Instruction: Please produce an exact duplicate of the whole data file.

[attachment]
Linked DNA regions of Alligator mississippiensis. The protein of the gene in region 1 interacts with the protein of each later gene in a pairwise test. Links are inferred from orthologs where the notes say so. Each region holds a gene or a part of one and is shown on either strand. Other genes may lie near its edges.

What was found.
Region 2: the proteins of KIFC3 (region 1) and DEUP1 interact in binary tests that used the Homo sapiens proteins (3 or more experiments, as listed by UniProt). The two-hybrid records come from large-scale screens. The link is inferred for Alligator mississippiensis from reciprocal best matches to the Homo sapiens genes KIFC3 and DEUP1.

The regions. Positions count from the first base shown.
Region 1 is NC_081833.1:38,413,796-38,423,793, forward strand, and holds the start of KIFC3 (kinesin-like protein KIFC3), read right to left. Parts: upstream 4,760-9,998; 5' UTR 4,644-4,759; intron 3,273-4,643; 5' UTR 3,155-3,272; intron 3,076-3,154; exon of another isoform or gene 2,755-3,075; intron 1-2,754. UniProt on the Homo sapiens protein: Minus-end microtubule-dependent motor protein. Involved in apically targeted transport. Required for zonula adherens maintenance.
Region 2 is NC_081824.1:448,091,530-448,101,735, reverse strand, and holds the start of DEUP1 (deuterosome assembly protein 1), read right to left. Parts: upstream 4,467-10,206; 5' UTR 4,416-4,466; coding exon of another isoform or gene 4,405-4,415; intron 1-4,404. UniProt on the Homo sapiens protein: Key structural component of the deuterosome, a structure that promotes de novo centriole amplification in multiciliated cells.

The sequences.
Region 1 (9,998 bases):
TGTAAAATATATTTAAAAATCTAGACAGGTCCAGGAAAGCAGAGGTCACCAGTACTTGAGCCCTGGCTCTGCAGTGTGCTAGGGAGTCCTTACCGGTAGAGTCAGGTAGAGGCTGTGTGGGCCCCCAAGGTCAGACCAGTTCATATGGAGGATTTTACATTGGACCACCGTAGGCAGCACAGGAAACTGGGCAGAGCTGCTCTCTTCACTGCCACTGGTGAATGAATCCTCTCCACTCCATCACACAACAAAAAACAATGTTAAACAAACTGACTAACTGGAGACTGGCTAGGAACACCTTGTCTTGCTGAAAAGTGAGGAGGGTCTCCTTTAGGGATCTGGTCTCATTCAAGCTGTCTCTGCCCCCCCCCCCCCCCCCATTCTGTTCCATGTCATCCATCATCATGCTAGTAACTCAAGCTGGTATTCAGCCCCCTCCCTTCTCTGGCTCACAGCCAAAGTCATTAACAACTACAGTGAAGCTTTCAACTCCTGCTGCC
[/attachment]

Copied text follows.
Linked DNA regions of Alligator mississippiensis. The protein of the gene in region 1 interacts with the protein of each later gene in a pairwise test. Links are inferred from orthologs where the notes say so. Each region holds a gene or a part of one and is shown on either strand. Other genes may lie near its edges.

What was found.
Region 2: the proteins of KIFC3 (region 1) and DEUP1 interact in binary tests that used the Homo sapiens proteins (3 or more experiments, as listed by UniProt). The two-hybrid records come from large-scale screens. The link is inferred for Alligator mississippiensis from reciprocal best matches to the Homo sapiens genes KIFC3 and DEUP1.

The regions. Positions count from the first base shown.
Region 1 is NC_081833.1:38,413,796-38,423,793, forward strand, and holds the start of KIFC3 (kinesin-like protein KIFC3), read right to left. Parts: upstream 4,760-9,998; 5' UTR 4,644-4,759; intron 3,273-4,643; 5' UTR 3,155-3,272; intron 3,076-3,154; exon of another isoform or gene 2,755-3,075; intron 1-2,754. UniProt on the Homo sapiens protein: Minus-end microtubule-dependent motor protein. Involved in apically targeted transport. Required for zonula adherens maintenance.
Region 2 is NC_081824.1:448,091,530-448,101,735, reverse strand, and holds the start of DEUP1 (deuterosome assembly protein 1), read right to left. Parts: upstream 4,467-10,206; 5' UTR 4,416-4,466; coding exon of another isoform or gene 4,405-4,415; intron 1-4,404. UniProt on the Homo sapiens protein: Key structural component of the deuterosome, a structure that promotes de novo centriole amplification in multiciliated cells.

The sequences.
Region 1 (9,998 bases):
TGTAAAATATATTTAAAAATCTAGACAGGTCCAGGAAAGCAGAGGTCACCAGTACTTGAGCCCTGGCTCTGCAGTGTGCTAGGGAGTCCTTACCGGTAGAGTCAGGTAGAGGCTGTGTGGGCCCCCAAGGTCAGACCAGTTCATATGGAGGATTTTACATTGGACCACCGTAGGCAGCACAGGAAACTGGGCAGAGCTGCTCTCTTCACTGCCACTGGTGAATGAATCCTCTCCACTCCATCACACAACAAAAAACAATGTTAAACAAACTGACTAACTGGAGACTGGCTAGGAACACCTTGTCTTGCTGAAAAGTGAGGAGGGTCTCCTTTAGGGATCTGGTCTCATTCAAGCTGTCTCTGCCCCCCCCCCCCCCCCCATTCTGTTCCATGTCATCCATCATCATGCTAGTAACTCAAGCTGGTATTCAGCCCCCTCCCTTCTCTGGCTCACAGCCAAAGTCATTAACAACTACAGTGAAGCTTTCAACTCCTGCTGCC